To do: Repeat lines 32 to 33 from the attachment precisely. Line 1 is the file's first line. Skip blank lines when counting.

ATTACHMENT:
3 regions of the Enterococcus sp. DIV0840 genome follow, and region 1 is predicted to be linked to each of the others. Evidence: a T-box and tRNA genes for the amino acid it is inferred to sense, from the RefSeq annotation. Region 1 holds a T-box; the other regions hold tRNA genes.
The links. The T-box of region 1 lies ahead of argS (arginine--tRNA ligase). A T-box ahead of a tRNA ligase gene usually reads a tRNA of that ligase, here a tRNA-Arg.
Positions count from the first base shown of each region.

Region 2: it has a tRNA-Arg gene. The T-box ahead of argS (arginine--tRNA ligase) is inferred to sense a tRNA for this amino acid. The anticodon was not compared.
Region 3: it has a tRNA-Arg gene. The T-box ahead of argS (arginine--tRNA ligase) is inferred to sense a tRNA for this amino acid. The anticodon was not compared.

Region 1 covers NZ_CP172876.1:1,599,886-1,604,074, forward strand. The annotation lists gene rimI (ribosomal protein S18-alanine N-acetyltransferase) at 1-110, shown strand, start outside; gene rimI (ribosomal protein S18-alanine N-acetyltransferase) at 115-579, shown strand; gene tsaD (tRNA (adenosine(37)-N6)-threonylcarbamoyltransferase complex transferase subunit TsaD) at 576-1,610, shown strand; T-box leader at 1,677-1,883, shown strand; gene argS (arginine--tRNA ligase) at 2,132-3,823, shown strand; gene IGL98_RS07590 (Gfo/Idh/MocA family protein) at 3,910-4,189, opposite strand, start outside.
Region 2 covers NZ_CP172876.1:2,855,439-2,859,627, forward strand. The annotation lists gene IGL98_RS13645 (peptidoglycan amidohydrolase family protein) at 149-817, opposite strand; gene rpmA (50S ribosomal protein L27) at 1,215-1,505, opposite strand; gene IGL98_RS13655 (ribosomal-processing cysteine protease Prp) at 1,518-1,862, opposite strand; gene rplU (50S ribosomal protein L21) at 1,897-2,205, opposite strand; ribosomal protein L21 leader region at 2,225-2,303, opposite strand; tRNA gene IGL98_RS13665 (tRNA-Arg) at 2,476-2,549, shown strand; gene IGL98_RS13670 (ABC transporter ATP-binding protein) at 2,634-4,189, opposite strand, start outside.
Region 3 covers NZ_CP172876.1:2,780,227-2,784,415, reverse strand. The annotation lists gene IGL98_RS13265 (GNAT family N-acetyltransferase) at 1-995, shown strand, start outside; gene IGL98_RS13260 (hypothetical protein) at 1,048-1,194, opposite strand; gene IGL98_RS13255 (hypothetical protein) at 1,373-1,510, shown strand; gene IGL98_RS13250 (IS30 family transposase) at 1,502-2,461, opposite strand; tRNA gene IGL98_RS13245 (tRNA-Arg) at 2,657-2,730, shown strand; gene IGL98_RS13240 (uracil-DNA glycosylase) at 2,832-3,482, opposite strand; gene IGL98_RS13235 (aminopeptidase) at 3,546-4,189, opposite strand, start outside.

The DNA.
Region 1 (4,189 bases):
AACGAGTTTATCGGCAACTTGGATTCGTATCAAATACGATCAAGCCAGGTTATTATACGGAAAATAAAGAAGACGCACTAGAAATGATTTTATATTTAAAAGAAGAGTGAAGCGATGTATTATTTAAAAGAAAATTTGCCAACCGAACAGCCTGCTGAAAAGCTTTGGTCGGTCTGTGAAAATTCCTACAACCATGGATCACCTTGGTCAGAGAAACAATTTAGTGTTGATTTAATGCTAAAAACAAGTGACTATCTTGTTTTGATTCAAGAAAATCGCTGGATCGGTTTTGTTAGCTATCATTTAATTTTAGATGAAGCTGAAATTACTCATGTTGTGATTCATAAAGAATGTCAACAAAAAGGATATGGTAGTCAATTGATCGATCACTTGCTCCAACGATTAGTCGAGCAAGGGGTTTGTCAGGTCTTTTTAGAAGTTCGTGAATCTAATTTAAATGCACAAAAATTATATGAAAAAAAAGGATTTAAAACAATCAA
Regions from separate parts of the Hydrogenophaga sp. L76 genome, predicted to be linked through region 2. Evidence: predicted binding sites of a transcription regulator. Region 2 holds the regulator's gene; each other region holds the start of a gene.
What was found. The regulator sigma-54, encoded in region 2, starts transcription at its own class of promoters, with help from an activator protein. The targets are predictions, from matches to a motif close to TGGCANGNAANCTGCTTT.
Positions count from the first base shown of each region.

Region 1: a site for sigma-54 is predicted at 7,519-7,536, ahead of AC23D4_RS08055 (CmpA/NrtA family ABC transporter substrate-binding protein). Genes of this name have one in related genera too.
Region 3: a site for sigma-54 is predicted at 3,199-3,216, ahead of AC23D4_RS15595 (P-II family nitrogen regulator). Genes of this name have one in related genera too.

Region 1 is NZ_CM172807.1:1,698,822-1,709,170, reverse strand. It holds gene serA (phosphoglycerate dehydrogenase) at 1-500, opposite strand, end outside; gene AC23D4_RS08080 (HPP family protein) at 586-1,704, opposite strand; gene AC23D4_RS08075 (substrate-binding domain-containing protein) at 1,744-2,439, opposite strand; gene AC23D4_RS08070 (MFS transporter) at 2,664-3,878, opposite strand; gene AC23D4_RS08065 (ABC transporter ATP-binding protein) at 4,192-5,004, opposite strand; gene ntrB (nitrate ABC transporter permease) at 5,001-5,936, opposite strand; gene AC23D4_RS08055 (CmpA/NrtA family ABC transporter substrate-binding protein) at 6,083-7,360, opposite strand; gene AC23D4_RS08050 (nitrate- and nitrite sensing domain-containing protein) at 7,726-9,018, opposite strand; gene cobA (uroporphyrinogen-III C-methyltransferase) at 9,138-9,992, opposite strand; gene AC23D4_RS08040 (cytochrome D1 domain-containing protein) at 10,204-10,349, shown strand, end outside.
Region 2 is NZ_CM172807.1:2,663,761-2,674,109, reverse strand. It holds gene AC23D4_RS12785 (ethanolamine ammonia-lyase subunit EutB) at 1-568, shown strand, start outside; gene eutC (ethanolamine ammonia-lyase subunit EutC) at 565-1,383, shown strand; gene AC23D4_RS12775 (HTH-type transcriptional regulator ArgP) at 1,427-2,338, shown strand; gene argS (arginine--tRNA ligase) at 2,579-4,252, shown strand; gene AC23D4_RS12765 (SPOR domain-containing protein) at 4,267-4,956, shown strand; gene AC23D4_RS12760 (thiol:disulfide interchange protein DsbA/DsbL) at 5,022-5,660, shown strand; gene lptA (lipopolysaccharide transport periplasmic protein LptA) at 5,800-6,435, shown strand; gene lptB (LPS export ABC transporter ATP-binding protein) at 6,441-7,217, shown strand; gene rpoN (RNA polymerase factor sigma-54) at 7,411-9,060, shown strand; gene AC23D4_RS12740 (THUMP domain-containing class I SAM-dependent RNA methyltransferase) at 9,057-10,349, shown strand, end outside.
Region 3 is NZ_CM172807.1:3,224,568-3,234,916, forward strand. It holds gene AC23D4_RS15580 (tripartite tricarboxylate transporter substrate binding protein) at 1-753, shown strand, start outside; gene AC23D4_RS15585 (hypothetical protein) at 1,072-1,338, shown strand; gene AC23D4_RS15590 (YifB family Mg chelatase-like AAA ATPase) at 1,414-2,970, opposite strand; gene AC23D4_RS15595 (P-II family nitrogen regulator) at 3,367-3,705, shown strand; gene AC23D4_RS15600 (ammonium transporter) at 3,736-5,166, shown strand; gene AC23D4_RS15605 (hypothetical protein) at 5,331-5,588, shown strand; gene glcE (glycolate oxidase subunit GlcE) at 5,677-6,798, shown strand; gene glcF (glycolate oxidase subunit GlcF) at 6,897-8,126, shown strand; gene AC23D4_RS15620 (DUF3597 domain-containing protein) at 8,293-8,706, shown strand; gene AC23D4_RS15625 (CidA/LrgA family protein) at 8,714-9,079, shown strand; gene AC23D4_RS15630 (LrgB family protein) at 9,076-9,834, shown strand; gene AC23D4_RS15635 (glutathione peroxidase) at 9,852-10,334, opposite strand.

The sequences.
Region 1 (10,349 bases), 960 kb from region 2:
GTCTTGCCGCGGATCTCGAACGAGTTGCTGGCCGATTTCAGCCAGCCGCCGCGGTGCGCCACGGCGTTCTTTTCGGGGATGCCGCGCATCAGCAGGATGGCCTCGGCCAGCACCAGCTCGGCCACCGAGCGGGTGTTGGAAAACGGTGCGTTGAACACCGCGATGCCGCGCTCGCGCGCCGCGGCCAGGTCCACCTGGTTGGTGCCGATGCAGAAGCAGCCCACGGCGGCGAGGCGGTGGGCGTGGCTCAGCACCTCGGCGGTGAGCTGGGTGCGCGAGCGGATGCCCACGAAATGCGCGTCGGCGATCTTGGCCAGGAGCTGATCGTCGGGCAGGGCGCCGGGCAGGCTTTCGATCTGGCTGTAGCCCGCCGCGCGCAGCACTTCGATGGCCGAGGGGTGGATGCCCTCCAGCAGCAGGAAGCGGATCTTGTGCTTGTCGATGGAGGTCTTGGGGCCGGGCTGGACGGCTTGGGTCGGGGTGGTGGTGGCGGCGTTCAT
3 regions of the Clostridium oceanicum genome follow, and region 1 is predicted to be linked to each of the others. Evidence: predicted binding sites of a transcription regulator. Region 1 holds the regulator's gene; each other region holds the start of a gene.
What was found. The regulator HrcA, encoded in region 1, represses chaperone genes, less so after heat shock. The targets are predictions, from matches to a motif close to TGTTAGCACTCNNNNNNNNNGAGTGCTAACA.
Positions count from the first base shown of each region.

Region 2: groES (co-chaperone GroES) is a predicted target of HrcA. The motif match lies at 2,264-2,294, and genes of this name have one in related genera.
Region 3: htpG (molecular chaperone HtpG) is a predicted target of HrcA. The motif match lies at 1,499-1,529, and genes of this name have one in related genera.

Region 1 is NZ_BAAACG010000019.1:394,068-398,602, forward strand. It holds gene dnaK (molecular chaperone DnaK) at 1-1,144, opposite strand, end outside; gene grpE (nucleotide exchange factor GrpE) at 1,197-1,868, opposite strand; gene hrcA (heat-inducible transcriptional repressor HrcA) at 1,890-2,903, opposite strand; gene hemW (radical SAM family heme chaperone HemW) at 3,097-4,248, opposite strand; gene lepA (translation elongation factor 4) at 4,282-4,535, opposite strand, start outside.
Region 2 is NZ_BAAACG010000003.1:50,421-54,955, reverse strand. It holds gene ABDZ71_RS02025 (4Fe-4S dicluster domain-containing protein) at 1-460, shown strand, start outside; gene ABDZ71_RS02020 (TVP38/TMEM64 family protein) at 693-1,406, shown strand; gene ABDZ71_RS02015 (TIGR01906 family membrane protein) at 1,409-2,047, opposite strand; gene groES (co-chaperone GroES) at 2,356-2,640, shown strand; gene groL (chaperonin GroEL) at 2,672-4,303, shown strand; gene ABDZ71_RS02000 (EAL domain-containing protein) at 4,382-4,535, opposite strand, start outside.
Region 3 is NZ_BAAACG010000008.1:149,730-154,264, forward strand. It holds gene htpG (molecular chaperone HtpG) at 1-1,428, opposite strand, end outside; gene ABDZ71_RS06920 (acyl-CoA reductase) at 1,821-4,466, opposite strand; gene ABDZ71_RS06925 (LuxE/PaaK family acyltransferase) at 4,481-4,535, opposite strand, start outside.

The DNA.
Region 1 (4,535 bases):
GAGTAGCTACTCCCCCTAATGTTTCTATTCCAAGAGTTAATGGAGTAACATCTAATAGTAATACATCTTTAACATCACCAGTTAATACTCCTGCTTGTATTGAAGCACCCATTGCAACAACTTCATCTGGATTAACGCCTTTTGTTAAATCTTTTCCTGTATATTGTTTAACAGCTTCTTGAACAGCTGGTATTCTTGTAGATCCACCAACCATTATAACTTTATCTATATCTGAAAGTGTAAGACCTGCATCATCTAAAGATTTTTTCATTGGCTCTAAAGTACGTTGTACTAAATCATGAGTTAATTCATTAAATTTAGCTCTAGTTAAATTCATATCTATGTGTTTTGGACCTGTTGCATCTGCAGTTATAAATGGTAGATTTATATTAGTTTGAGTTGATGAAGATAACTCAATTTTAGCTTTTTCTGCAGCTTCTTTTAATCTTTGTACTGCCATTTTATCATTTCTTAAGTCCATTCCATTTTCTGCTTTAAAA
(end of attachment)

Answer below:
Region 1 (4,535 bases):
GAGTAGCTACTCCCCCTAATGTTTCTATTCCAAGAGTTAATGGAGTAACATCTAATAGTAATACATCTTTAACATCACCAGTTAATACTCCTGCTTGTATTGAAGCACCCATTGCAACAACTTCATCTGGATTAACGCCTTTTGTTAAATCTTTTCCTGTATATTGTTTAACAGCTTCTTGAACAGCTGGTATTCTTGTAGATCCACCAACCATTATAACTTTATCTATATCTGAAAGTGTAAGACCTGCATCATCTAAAGATTTTTTCATTGGCTCTAAAGTACGTTGTACTAAATCATGAGTTAATTCATTAAATTTAGCTCTAGTTAAATTCATATCTATGTGTTTTGGACCTGTTGCATCTGCAGTTATAAATGGTAGATTTATATTAGTTTGAGTTGATGAAGATAACTCAATTTTAGCTTTTTCTGCAGCTTCTTTTAATCTTTGTACTGCCATTTTATCATTTCTTAAGTCCATTCCATTTTCTGCTTTAAAA